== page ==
Midnight in Paris: Romantically Modern





Woody Allen's movie Midnight in Paris did the impossible-- it actually made me want to visit Paris-- he films the old architecture of the city so beautifully, in yellow saturated tones, that it would probably be impossible to find this Paris as a tourist . . . there is no urban sprawl or traffic or arrogant French people, but the theme of the film is paradoxical, as the moral of the story is that you should be happy in your own place and time, yet his portrayal of Paris in the 1920's is so romantic and magical . . . every scene is full of artistic celebrities-- Hemingway, the Fitzgeralds, Gertrude Stein, Man Ray, Toklas, Picasso, Dali, Eliot-- and they are all friendly and they speak as if they themselves are their own works of art (Dali asks the time traveling Owen Wilson-- an ersatz Woody Allen-- if he likes "the shape of the rhinoceros") and though the moral is an apt one, as we all think some past reality is more creative and golden than our own, the problem with the movie is that Woody Allen's version of the '20's in Paris really does seem more exciting and wonderful than the present . . . maybe he needed to include some of T.S. Eliot's anti-Semitism or a bit more of the intractably ugly and inaccessible art of the time, or the feeling that this was a "Lost Generation" . . . or maybe someone should have simply died of strep throat . . . and one last thought on the reason that Owen Wilson finally decides to embrace his present: are all the tour guides and shop-keepers in Paris really that hot?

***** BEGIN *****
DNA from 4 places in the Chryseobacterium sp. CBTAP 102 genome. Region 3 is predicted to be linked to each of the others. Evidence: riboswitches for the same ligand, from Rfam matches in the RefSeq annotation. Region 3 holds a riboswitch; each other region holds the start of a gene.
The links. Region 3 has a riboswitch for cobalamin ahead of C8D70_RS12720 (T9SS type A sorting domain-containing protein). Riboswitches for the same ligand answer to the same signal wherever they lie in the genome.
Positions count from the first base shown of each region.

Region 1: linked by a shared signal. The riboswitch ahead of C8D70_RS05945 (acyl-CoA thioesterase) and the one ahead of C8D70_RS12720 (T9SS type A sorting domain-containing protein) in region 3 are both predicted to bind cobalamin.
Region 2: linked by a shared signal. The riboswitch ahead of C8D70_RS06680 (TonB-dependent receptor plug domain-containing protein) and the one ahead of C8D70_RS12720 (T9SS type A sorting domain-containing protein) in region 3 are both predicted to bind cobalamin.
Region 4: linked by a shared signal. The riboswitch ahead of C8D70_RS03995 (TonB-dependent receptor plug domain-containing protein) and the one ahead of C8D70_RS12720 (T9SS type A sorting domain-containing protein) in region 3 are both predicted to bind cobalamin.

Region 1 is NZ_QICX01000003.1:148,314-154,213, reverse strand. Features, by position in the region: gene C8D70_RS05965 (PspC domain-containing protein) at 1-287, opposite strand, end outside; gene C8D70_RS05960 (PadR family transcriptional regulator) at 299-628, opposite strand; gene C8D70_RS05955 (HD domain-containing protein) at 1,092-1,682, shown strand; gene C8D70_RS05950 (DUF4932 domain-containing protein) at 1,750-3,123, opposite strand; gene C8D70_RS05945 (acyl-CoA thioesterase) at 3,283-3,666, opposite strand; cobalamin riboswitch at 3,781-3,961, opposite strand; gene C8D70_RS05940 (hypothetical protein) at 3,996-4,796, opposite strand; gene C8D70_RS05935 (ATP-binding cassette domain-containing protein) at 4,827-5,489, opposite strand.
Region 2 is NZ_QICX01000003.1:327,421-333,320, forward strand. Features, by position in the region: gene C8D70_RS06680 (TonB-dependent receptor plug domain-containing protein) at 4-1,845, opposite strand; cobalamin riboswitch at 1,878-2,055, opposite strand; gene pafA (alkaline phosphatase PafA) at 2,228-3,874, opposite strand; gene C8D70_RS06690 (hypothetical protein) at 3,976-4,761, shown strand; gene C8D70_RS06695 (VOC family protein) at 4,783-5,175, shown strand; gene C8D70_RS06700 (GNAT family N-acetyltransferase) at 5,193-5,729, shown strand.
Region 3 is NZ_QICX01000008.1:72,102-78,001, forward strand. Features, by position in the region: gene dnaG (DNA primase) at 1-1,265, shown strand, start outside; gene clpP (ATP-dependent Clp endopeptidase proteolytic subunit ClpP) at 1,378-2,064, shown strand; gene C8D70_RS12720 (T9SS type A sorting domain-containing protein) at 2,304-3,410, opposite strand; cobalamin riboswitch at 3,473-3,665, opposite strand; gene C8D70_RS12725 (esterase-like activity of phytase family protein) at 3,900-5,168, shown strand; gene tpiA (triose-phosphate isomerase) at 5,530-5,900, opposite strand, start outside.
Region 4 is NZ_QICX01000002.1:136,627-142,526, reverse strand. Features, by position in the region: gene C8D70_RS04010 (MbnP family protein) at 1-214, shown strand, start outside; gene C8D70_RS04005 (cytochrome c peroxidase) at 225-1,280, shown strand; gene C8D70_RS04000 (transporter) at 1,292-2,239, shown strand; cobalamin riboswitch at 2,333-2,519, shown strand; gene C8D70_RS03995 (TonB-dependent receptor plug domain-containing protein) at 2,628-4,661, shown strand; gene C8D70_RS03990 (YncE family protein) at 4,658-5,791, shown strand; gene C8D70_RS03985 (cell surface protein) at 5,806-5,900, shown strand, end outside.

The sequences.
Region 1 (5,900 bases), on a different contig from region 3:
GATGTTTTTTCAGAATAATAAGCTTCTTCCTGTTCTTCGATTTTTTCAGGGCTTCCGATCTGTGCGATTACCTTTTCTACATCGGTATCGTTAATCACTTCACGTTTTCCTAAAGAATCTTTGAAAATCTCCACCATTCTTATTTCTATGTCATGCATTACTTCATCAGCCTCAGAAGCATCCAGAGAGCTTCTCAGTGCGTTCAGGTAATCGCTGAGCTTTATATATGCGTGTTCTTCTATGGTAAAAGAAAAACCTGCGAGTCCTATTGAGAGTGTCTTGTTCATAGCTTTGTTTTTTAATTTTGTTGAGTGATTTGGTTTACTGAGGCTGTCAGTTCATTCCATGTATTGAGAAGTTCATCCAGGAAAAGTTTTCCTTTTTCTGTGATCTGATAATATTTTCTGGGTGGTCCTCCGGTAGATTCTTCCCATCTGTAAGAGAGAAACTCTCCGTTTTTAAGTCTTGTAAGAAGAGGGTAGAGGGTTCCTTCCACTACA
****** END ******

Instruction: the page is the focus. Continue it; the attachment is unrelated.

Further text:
1 comment:

Igor said...

I enjoyed this movie quite a bit, and I loved the universal truth of the glorification of past eras. Live in the now!

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